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2013/01 > From research tax credit to innovation tax credit

The French Budget Law for 2013 (Law No. 2012-1509 of 29 December 2012) includes an Article 71 which extends the existing Research Tax Credit (RTC) to “Innovation” expenses incurred by companies that meet the European Union definition of micro, small and medium-sized enterprises. It also modifies different aspects of the “general scheme” of the RTC.

The research tax credit is a tax incentive to encourage research and development (R&D) by companies, in the form of a tax credit calculated on the basis of the actual R&D expenses. Before the current Budget Law, it included two components set out in Article 244 quater B of the French General Tax Code (Code Général des Impôts): the “general scheme” and a specific scheme granted to the textile, clothing and leather-related industries.

The general scheme, which can benefit all industrial and commercial enterprises that are taxed according to their actual earnings (or exempt under certain statutory provisions), provides for a tax reduction on the basis of a single rate of 30% for research expenditure up to 100 million euros and at 5% for research expenditure above this amount. The new law also abolishes certain rates increased by 40% and 35% that had been reserved for companies entering the scheme for the first time or which had not been receiving it for 5 years.

Eligible Expenditure for the calculation of the tax credit includes not only expenses in relation to science and technology research operations, but also design, which is a new provision introduced by the law of 29 December 2012. The following expenses are included and maintained, under the same conditions as previously: expenditure for the costs of filing, maintaining and defending patents and plant breeders’ rights, as well as the cost of research operations subcontracted to organizations that meet the prescribed criteria , remuneration and employer’s social security contributions of researchers and research technicians [Art. 244 quater B II paragraphs a) to g)] etc.

Tha law of 29 December 2012 does not change the tax credit on expenses incurred by the textile, clothing and leather-related industries in relation to the development of new collections . Also for this business sector the costs of design filings give right to the RTC, as well as the costs of defending these rights up to a limit of 60,000 euros [Art. 244 quater B II paragraphs h) i)].

The new “Innovation” section, implemented by the law of 29 December 2012, provides for a tax credit rate of 20% for eligible expenses incurred from 1 January 2013 up to an overall limit of € 400,000 per year for companies subject to corporate income tax or income tax. Eligible expenses are limited to those listed in Article 244 quater B II paragraph k) 1 ° to 6 °) which primarily relate to the design of prototypes or pilot plants for new products, downstream of Research and Development.

A product is new if it meets two cumulative conditions:

a) it is not yet available on the market,

b) it has superior performance to existing products in terms of technical features, eco-design, ergonomics or functionality.

Expenses taken into account for the tax credit include: the filing costs , maintenance and protection of patent rights and plant variety certificates, as well as of designs, for all business sectors.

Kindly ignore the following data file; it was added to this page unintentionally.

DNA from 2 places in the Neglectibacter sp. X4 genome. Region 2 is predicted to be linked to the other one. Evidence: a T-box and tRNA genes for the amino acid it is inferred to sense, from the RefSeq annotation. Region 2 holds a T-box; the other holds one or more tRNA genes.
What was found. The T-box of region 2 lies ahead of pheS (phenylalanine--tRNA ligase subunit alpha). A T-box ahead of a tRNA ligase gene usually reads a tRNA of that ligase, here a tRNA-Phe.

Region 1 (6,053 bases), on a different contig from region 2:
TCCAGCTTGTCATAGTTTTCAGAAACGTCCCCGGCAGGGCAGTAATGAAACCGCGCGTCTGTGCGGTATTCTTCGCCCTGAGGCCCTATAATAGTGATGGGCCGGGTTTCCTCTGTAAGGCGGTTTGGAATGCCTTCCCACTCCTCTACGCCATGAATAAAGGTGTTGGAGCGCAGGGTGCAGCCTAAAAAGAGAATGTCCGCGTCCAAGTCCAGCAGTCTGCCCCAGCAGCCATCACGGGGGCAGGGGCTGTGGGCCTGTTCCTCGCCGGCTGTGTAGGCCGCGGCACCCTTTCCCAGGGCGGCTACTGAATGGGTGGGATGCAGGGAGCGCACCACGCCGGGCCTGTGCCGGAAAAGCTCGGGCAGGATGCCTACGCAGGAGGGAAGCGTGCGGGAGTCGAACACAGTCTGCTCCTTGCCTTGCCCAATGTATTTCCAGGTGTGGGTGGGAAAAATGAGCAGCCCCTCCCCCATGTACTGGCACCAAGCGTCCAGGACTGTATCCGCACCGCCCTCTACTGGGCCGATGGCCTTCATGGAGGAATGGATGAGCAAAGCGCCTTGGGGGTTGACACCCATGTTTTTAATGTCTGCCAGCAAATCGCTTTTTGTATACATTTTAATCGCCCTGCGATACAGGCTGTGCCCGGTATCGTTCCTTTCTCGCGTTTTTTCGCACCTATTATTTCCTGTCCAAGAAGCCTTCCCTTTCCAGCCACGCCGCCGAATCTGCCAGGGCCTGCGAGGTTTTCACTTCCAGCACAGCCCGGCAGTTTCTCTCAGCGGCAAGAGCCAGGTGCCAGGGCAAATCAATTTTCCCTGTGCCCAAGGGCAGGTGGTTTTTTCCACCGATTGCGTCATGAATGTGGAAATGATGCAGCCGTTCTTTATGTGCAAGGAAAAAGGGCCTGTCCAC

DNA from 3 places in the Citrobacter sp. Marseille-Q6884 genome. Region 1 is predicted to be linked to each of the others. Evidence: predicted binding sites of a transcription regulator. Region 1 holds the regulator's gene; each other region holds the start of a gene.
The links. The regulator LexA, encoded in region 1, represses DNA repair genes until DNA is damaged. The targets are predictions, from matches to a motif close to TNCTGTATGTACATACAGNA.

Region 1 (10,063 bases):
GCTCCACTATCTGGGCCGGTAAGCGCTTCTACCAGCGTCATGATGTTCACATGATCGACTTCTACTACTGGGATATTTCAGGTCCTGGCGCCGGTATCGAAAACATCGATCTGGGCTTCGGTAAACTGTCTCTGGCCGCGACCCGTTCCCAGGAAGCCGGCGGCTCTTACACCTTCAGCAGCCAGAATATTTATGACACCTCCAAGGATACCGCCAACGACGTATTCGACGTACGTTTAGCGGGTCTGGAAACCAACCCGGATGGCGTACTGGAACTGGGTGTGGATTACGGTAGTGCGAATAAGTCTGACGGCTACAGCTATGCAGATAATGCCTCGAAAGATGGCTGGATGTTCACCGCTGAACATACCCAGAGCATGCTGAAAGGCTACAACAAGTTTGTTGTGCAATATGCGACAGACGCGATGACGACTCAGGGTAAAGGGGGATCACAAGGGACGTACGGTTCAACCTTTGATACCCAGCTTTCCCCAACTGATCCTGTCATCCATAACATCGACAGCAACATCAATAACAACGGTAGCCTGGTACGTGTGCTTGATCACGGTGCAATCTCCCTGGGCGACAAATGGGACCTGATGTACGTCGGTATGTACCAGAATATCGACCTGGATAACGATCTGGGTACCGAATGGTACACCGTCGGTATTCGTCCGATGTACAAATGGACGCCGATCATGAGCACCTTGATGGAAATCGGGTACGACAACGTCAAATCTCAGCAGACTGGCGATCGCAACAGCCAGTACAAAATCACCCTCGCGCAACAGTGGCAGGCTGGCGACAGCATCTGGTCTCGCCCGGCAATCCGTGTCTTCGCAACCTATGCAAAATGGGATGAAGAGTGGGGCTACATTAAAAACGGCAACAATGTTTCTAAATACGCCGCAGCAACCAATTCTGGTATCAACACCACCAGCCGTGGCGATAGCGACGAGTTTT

Nevertheless, the RTC can only benefit companies that meet the definition of micro, small and medium-sized enterprises laid down in Annex I to EU Regulation (EC) No 800/2008 of 6 August 2008 (PDF), that is companies cumulating the two following criteria:

a) number of employees under 250 persons,

b) turnover not exceeding EUR 50 million or a total annual revenue of 43 million euros.

However, the thresholds can be assessed differently depending on whether the companies concerned are considered completely independent or related to partners.

Finally, the RTC regime has been made easier since claims can now be submitted after the research and innovation operations have begun. However, for the Innovation component, this provision shall only apply as from 1 January 2014.

The boundaries between such different schemes are blurred and businesses will undoubtedly be well advised to resort to the “rescrit fiscal” procedure to check with the Administration that they are entitled to the benefit of the RTC they have claimed.

Nevertheless, in 2010, nearly 18,000 companies filed a claim for the RTC, representing 18,2 billion euros of expenses and tax debt of 5,05 billion euros. Small firms are the main beneficiaries of the RTC. Thus, in 2010 nearly 11000 companies with under 250 employees benefitted from the RTC for a global RTC debt of over 1,45 billion euros. They represented 85% of the companies receiving the RTC in 2010 and 28.8% of the total RTC debt. The system as now enhanced should keep on developing.

Eligibility for the RTC does not exclude the use of other measures promoting research. This is the case for the “Crédit d’Impôt pour la Compétitivité et l’Emploi” (tax credit for Competitiveness and Employment – CICE) effective as of 1 January 2013, as well as expenses for technological monitoring incurred when performing research operations, which continue to benefit from the credit tax, up to a limit of 60.000 euros per year.


In Brief: In a judgment of 17 November 2012, the Conseil d’Etat (French Administrative Supreme Court) confirms that the costs of renewal of a trademark are deductible expenses from the current year’s financial results.


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